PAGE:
Daf Yomi Yevamos 26
“Whenever we have an argument, he disappears!” said Nicole.
“Nicole thinks that you need to talk about everything. Yap yap yap. She doesn’t know how to be quiet, even when we’ve spoken about something a million times,” responded Keith.
Sounded like a textbook John Gray case. In Men Are from Mars, Women Are from Venus, Gray explains that men and women have fundamental emotional differences. When the Venusians had issues, they would gather together to discuss; but when the Martians had problems that would disappear into their caves.
The Mishnah states: The following people may not marry Sheila for fear of an ulterior motive when they release her from her marriage to Bruce: One who arrived from overseas with a gett (bill of divorce) from Bruce to Sheila, claiming that he witnessed the signing of the document; one who arrived from overseas testifying that he witnessed Bruce die; a rabbi who prohibited Bruce and Sheila from living together for a vow of abstinence they made. Nevertheless, Sheila is permitted to marry any of these men’s sons or brothers.
The Gemara asks: How is our Mishnah different to the case of the Beraisa that teaches that if there were rumours about a man and woman engaging in a forbidden relationship, not only may they not get married to one another, but nor may he marry her mother, daughter or sister. In that case, we are concerned that they will see each other regularly and may come to sin. The Gemara answers: Women frequently go to visit other women, but men are not frequently around other men.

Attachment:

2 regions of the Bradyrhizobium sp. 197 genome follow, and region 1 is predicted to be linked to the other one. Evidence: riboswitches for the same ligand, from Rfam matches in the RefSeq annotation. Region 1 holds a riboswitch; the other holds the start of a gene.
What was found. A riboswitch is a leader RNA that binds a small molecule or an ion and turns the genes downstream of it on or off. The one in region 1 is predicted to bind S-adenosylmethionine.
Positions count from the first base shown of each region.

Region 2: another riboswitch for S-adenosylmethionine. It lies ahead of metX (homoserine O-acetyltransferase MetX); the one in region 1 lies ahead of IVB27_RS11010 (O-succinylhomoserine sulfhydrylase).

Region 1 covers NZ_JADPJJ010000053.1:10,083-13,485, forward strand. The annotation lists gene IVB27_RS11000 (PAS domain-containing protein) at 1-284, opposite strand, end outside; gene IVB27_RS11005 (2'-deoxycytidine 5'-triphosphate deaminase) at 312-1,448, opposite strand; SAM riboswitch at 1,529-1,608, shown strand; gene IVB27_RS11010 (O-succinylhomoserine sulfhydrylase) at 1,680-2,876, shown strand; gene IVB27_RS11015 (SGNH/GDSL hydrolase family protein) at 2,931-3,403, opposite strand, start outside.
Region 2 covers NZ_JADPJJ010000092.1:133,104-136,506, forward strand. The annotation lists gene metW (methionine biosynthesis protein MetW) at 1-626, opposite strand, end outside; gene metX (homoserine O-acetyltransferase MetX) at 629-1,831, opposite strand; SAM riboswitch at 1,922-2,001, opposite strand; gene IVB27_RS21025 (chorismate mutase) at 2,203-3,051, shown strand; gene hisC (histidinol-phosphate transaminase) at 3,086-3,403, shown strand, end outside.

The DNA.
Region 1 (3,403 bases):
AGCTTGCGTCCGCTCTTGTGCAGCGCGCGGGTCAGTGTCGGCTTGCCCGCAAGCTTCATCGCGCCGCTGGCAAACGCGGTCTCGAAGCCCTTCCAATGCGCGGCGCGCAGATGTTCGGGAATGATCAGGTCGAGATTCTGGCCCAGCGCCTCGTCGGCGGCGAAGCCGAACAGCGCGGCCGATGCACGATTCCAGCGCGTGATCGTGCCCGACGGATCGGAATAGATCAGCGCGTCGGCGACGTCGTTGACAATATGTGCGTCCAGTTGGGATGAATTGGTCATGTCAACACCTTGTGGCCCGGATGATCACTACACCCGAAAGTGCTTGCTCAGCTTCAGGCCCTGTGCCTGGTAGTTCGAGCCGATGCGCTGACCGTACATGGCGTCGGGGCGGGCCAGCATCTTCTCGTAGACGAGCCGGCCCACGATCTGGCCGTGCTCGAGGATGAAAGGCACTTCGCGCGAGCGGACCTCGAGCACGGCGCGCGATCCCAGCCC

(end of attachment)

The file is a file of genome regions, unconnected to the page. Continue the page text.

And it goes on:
John Gray was not the first to suggest that men and women are different in their social habits; the Talmud already proffered this explanation over a thousand years ago! The Talmud clearly states that women are more likely to come out of their caves and chat than the men.
Men and women are different. We have different needs and different ways of dealing with issues. The first step to success in marriage is to recognize these fundamental differences. Once you know that your husband has a biological tendency to disappear, it makes it somewhat easier to deal with and not take personally. You’ll understand and give him the space he needs.
Once you recognize that your wife has a biological proclivity to talking about a problem, you won’t simply disappear. You’ll sit down and talk. You’ll listen. You won’t jump to offer solutions without being asked.
We live in an age where we are increasingly being told that men and women are the same; that our differences are to be found not in nature but in nurture. But it’s not helpful when it comes to dealing with relationship issues. Unless you are prepared to acknowledge, respect, and understand your differences, you will not be successful in your marriage.